I’m so glad Paul and I have over the years been able to choose who we want in our family. My favorite Pride event happened on June 26th, 2015. Living in Texas we just assumed we would never be able to get married. It was something we had talked about and wanted to do but knew it would never be recognized in Texas. That morning the Supreme Court announced all states must license and recognize Same-Sex Marriage. I couldn’t believe it. As soon as I heard I went to a private room and called Paul. We couldn’t stop crying tears of joy. We could finally get married and share our love with the people who mattered to us. That weekend was the best Pride weekend I had ever experienced. We shouted at the top of our lungs with all of the Houston Gaymers and anyone that stopped by our booth during the festival. We walked the parade holding hands with our closest friends feeling overwhelming joy. We finally felt like we were being accepted. We wasted no time and got married in December that same year.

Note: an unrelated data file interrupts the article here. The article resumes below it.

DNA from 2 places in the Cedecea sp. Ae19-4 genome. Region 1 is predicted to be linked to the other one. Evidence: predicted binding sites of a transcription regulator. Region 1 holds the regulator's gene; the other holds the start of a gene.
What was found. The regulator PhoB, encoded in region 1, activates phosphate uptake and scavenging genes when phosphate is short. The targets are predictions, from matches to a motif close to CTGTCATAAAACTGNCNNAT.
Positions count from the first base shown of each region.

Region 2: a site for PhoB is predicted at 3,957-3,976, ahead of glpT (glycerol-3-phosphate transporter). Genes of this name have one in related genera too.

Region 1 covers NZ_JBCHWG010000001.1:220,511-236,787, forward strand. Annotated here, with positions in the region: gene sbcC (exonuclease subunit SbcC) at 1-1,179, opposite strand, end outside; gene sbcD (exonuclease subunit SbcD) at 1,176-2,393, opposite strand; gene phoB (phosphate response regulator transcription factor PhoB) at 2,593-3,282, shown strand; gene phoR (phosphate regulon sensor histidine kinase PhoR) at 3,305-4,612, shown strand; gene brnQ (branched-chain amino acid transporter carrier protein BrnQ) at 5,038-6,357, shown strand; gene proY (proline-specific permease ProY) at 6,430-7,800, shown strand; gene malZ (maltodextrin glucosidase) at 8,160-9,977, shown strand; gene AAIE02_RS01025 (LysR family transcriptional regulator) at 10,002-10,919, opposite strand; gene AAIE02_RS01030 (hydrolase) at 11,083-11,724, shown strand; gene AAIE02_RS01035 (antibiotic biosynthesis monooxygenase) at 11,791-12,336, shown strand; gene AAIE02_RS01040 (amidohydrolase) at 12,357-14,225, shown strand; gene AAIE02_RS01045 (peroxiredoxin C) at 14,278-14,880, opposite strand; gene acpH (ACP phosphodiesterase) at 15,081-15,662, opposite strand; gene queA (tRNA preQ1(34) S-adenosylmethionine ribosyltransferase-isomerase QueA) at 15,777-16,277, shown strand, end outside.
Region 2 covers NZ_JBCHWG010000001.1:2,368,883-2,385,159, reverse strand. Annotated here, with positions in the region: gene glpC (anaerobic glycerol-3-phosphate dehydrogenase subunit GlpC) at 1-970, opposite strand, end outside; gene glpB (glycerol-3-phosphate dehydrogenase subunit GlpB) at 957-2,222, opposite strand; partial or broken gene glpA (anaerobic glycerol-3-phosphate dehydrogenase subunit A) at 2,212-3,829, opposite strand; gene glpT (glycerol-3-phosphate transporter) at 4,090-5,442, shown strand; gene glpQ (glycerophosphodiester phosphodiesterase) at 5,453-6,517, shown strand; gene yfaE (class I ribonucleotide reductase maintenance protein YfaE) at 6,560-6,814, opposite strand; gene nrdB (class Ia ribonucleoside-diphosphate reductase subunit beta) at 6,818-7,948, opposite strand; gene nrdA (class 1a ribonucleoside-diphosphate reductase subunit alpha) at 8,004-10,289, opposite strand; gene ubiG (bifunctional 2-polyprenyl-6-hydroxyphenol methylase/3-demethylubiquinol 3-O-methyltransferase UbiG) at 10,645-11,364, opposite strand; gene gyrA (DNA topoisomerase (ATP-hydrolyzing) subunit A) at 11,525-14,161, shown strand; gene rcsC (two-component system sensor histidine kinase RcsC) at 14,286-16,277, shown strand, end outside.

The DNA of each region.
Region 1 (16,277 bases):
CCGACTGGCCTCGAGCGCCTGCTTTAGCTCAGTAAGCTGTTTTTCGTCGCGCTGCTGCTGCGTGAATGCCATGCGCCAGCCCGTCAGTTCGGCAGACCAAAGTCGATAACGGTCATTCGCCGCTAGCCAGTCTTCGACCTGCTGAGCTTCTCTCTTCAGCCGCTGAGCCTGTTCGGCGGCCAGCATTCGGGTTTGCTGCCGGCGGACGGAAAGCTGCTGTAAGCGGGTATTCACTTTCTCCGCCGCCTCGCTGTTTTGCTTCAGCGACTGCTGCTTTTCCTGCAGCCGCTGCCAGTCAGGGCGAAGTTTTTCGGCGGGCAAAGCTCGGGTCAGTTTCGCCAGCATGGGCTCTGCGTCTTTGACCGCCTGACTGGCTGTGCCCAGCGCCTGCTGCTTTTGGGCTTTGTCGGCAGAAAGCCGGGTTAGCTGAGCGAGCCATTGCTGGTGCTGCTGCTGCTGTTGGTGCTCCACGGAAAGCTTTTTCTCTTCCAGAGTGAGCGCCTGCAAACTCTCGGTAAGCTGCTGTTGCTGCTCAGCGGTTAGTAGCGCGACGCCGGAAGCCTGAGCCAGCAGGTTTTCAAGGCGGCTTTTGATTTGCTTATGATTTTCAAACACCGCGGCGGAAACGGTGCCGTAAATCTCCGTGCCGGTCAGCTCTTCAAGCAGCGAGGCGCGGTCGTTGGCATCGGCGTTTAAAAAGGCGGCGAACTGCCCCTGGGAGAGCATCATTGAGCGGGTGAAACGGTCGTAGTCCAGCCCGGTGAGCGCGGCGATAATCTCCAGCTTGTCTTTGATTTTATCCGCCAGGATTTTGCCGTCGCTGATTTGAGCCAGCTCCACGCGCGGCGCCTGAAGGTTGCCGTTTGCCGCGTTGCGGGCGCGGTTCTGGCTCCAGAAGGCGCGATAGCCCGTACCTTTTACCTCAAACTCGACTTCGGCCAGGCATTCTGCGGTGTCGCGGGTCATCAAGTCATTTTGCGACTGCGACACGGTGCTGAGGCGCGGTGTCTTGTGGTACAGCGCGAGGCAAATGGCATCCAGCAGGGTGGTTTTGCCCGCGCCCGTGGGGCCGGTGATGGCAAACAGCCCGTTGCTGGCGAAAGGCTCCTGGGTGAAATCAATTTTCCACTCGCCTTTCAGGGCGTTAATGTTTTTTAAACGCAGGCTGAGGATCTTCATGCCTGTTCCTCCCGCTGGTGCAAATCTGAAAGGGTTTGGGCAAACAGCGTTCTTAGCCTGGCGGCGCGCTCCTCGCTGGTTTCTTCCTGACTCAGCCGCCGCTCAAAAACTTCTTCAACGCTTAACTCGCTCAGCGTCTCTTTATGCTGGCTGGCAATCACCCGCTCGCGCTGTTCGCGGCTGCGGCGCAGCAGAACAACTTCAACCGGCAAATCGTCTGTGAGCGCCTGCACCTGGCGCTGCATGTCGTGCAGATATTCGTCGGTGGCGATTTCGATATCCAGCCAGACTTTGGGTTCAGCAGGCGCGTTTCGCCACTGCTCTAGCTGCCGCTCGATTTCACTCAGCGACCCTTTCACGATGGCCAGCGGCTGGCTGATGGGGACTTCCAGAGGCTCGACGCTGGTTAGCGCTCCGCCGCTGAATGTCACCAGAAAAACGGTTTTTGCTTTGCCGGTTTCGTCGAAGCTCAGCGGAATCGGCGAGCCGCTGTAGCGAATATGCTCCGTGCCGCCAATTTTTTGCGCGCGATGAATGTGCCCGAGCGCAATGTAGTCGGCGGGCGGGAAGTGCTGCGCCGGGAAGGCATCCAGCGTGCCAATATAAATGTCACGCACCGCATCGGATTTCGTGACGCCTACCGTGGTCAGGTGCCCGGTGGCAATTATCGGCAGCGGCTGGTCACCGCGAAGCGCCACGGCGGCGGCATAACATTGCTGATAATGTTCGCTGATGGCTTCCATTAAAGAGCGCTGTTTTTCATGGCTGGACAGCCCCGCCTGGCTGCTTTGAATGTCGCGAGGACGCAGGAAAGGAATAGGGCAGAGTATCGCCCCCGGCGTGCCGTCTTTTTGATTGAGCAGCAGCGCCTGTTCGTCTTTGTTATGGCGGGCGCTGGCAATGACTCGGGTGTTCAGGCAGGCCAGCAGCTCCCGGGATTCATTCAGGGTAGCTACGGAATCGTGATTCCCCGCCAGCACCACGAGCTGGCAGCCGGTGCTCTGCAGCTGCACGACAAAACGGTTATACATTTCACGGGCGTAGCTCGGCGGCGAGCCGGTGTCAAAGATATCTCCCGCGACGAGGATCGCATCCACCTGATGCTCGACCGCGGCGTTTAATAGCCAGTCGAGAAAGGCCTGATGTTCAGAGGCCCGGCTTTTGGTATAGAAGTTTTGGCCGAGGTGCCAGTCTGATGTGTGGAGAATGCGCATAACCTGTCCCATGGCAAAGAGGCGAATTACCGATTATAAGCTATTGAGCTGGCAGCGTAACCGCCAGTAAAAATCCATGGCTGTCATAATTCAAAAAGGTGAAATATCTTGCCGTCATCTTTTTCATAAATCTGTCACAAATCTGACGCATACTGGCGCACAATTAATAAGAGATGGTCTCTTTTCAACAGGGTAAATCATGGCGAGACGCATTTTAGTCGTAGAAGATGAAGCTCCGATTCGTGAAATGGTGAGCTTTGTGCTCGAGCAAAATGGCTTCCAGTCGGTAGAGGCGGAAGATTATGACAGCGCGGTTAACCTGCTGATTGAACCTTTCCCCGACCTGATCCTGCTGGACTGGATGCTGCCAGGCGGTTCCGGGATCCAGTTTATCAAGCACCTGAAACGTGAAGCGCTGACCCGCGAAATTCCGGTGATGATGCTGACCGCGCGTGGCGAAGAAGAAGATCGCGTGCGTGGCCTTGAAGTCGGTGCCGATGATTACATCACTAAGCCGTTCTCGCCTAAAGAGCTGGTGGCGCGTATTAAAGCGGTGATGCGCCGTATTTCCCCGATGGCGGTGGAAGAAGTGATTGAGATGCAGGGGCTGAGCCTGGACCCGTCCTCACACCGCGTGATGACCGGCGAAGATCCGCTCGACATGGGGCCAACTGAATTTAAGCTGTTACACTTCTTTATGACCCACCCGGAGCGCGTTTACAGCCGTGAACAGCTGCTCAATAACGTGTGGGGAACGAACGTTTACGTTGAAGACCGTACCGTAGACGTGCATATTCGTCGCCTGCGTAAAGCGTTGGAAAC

That is why Pride is so important. Pride allowed me to open up and be my true self. Every Pride event I went to was one more opportunity to realize my parents were wrong. There is nothing wrong with me, I’ve done nothing wrong, and that I need to be available to those who need someone to talk to. We all have our own story and experiences we have been through. Pride is a new opportunity to listen to another member of the LGBTQ+ community and help them find a place where they are loved and accepted. This year as you gear up for all the events, celebrate you, your friends, and your chosen family. You are loved and perfect just the way you are and don’t have to change anything about yourself. 

Learn more about Jeffery at